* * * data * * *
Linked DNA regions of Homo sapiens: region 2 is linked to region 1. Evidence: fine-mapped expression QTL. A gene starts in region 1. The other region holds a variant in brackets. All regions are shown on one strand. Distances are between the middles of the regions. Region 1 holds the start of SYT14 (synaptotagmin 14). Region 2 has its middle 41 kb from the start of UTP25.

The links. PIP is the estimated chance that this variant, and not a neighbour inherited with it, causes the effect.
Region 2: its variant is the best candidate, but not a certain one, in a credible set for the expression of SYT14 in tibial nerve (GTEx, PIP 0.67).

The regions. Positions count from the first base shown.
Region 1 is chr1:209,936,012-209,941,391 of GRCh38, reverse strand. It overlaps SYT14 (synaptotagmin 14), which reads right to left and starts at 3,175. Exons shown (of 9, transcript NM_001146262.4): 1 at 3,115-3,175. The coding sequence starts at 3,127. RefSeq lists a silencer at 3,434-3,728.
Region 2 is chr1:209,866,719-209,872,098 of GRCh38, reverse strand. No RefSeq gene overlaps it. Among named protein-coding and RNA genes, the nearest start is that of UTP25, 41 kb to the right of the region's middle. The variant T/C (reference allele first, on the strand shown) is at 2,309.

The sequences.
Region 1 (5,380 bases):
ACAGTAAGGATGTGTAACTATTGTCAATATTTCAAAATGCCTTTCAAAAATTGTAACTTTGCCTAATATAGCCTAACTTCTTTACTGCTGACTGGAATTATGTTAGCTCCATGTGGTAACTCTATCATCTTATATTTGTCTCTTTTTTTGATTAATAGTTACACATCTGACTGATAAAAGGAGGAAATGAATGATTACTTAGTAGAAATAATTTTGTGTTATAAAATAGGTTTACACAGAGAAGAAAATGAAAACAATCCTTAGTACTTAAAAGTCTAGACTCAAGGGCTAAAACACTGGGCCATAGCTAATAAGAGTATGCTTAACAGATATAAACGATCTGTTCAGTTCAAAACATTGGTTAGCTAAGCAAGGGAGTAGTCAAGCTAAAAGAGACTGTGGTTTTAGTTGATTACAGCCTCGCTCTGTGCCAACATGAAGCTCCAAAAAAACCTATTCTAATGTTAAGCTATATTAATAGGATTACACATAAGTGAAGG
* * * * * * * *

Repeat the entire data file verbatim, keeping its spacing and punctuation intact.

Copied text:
Linked DNA regions of Homo sapiens: region 2 is linked to region 1. Evidence: fine-mapped expression QTL. A gene starts in region 1. The other region holds a variant in brackets. All regions are shown on one strand. Distances are between the middles of the regions. Region 1 holds the start of SYT14 (synaptotagmin 14). Region 2 has its middle 41 kb from the start of UTP25.

The links. PIP is the estimated chance that this variant, and not a neighbour inherited with it, causes the effect.
Region 2: its variant is the best candidate, but not a certain one, in a credible set for the expression of SYT14 in tibial nerve (GTEx, PIP 0.67).

The regions. Positions count from the first base shown.
Region 1 is chr1:209,936,012-209,941,391 of GRCh38, reverse strand. It overlaps SYT14 (synaptotagmin 14), which reads right to left and starts at 3,175. Exons shown (of 9, transcript NM_001146262.4): 1 at 3,115-3,175. The coding sequence starts at 3,127. RefSeq lists a silencer at 3,434-3,728.
Region 2 is chr1:209,866,719-209,872,098 of GRCh38, reverse strand. No RefSeq gene overlaps it. Among named protein-coding and RNA genes, the nearest start is that of UTP25, 41 kb to the right of the region's middle. The variant T/C (reference allele first, on the strand shown) is at 2,309.

The sequences.
Region 1 (5,380 bases):
ACAGTAAGGATGTGTAACTATTGTCAATATTTCAAAATGCCTTTCAAAAATTGTAACTTTGCCTAATATAGCCTAACTTCTTTACTGCTGACTGGAATTATGTTAGCTCCATGTGGTAACTCTATCATCTTATATTTGTCTCTTTTTTTGATTAATAGTTACACATCTGACTGATAAAAGGAGGAAATGAATGATTACTTAGTAGAAATAATTTTGTGTTATAAAATAGGTTTACACAGAGAAGAAAATGAAAACAATCCTTAGTACTTAAAAGTCTAGACTCAAGGGCTAAAACACTGGGCCATAGCTAATAAGAGTATGCTTAACAGATATAAACGATCTGTTCAGTTCAAAACATTGGTTAGCTAAGCAAGGGAGTAGTCAAGCTAAAAGAGACTGTGGTTTTAGTTGATTACAGCCTCGCTCTGTGCCAACATGAAGCTCCAAAAAAACCTATTCTAATGTTAAGCTATATTAATAGGATTACACATAAGTGAAGG